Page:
April 9, 2012
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Lucy Davies writes an excellent article in the BJP about an exhibition of South African photographers at the V & A
Messina/Musina and Maryna Vermeulen with Timana Phosiwa, 2006 © Pieter Hugo. Courtesy of Michael Stevenson, Cape Town & Yossi Milo, New York.
“South African photographers have caught the world’s attention and are now being recognised as some of the most exciting and inventive artists at work. BJP talks to some of them as the V&A Museum welcomes them in a comprehensive exhibition. The weight of South Africa’s past lies heavy on its present, a burden its photographers cannot ignore. And yet, in their attempt to make sense of post-apartheid society and devise new approaches to its complexities, the dynamism and urgency of these photographers has caught worldwide attention, and they are now being recognised as some of the most exciting and inventive artists at work. Lucy Davies travelled to South Africa to meet a handful of them ahead of the V&A’s exhibition Figures & Fictions: Contemporary South African Photography. In Portrait with Keys, Ivan Vladislavic’s collection of loosely stitched, non-fiction encounters with the city of Johannesburg, the narrator imagines a map. At the time he is travelling westwards across the urban grid in a car with his friend Louise, past the house on Isipingo Street in the suburb of Belleville where the writer Herman Charles Bosman murdered his step-brother in 1926. “People should be made aware of this historic site,” says Ivan, and conjures in his mind a palimpsest to represent the city’s history, where “every violent death… above ground and below, by axe and blade and bullet” is marked on a map. It will form, he says, “a title deed to despair… cross-stitched in black, crumpling under the weight of sorrow as you struggle to unfold it on the dining room table”.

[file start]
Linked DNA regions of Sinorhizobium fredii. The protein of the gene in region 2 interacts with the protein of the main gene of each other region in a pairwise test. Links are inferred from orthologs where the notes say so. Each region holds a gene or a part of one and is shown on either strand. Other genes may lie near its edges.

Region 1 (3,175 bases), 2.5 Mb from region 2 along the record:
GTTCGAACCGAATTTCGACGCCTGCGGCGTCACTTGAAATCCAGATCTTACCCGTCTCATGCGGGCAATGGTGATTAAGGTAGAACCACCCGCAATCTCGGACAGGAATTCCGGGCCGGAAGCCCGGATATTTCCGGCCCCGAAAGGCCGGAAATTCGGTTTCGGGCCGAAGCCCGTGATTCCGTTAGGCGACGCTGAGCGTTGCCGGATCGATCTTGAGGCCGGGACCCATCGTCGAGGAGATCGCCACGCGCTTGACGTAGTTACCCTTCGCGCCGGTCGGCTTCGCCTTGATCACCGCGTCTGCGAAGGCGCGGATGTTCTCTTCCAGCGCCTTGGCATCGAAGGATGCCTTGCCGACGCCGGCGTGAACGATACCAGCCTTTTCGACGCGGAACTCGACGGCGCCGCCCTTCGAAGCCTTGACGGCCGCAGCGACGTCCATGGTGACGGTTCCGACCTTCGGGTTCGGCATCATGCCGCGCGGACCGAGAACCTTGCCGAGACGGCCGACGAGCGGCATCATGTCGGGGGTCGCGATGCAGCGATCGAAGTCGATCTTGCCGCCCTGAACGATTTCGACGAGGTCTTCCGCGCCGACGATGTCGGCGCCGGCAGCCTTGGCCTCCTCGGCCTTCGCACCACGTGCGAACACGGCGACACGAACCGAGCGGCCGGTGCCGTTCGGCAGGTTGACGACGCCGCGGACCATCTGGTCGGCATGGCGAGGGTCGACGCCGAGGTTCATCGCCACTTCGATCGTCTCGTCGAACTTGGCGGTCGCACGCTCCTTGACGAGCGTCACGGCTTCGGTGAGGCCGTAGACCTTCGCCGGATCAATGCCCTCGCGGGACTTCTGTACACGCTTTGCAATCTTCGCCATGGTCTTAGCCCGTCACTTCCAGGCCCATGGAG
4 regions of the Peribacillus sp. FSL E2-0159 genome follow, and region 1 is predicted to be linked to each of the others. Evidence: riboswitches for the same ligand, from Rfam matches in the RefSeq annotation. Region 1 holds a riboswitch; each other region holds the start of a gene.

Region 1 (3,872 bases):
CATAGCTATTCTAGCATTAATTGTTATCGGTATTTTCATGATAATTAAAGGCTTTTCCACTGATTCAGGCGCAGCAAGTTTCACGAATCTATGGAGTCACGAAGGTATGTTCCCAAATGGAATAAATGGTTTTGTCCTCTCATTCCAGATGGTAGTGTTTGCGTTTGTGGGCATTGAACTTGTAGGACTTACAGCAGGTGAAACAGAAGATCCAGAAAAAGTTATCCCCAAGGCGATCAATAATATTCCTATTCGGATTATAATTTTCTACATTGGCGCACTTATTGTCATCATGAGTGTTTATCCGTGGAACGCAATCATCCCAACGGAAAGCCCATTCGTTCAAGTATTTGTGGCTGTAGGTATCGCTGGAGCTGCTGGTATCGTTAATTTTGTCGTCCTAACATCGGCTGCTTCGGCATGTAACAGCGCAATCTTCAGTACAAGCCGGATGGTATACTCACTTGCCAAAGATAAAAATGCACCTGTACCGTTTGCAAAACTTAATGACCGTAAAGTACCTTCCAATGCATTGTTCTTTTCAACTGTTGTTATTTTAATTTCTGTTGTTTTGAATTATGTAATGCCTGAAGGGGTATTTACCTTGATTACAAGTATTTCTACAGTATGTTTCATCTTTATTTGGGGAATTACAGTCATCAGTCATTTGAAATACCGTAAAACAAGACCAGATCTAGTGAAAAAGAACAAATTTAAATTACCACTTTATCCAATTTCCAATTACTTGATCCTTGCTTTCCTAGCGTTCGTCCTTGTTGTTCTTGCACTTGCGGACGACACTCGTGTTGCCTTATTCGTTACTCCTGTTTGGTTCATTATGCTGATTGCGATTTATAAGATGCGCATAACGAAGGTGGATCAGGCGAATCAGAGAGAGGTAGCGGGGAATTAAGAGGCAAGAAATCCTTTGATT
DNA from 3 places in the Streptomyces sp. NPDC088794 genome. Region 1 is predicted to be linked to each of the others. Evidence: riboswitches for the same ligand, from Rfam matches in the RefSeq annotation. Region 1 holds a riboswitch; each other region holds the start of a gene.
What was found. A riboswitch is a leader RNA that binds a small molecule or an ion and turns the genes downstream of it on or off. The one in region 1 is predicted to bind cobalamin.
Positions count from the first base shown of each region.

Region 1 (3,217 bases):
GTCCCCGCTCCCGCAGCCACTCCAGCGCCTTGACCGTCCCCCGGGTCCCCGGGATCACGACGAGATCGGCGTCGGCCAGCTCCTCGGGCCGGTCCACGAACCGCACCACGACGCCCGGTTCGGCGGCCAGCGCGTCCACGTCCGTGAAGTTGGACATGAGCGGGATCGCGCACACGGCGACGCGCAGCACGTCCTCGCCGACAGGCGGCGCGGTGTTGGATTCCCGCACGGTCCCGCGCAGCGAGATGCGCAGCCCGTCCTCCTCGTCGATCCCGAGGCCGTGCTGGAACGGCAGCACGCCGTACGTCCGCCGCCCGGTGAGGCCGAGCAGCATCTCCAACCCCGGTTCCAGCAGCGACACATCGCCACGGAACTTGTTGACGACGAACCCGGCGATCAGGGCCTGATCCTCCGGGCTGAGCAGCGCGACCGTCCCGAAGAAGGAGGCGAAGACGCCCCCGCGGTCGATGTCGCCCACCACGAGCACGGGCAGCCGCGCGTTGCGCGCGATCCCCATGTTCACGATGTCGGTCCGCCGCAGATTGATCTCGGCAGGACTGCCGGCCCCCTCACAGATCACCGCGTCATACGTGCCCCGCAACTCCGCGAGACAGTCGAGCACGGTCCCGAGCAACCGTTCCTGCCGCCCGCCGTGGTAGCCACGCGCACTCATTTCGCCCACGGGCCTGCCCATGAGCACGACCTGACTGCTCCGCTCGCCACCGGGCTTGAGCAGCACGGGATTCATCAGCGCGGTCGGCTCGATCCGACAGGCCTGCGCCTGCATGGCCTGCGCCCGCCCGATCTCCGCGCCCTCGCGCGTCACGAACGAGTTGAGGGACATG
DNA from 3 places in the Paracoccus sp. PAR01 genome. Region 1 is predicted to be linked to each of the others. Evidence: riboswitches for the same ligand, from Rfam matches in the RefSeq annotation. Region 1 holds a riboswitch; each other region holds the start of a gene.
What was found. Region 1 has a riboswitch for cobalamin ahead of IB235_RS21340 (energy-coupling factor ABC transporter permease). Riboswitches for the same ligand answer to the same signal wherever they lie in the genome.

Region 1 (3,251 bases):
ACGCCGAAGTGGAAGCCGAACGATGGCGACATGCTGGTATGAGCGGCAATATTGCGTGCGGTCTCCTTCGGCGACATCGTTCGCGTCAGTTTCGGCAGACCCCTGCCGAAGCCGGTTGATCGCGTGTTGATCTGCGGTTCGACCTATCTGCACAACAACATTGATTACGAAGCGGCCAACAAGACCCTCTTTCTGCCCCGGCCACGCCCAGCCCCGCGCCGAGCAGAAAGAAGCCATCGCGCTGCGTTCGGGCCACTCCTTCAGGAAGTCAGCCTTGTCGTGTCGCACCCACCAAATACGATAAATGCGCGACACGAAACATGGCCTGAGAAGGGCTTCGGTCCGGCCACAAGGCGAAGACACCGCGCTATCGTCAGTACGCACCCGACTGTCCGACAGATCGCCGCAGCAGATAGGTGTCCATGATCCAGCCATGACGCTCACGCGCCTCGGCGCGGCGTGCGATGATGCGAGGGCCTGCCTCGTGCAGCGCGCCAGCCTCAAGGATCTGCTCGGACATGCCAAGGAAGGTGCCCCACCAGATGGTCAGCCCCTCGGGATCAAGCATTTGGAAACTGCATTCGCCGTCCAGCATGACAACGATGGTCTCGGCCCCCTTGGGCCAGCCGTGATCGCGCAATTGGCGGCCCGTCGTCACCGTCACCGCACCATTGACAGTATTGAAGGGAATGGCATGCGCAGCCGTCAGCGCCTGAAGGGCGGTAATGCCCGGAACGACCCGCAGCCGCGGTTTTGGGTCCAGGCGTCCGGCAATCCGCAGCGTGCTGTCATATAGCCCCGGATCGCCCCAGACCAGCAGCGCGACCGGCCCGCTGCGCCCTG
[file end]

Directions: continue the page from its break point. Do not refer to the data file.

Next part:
There is no question that the weight of South Africa’s past lies heavy on its present. Its collective memory has the butting insistence of the head of an animal that needs to be fed. The public hearings of the Truth and Reconciliation Commission were first to map the ancient violations and prejudices for a post-apartheid generation, but in recent years these histories – and I use the plural because they are not always concordant – have been inscribed, reinterpreted, reappropriated, veiled and enacted by an exceptional number of photographers.
This month, the Victoria & Albert Museum in London will exhibit a selection of works from this new visual landscape, in a show titled Figures & Fictions: Contemporary South African Photography (12 April – 17 July). Just 17 photographers were pulled from the stream by co-curators Tamar Garb and Martin Barnes, via a series of stringent criteria designed to illuminate the tense relationship South Africa has had with the depiction of its people. All the work has been produced over the past decade by practitioners living and working in South Africa, and all of it foregrounds a self-conscious engagement with the country’s distinct political and photographic past. Their voices are young and strong, capable, Barnes believes, “of holding their own on the worldwide market”.…….MORE
Figures & Fictions
is on show at the V&A until 17 July 2011.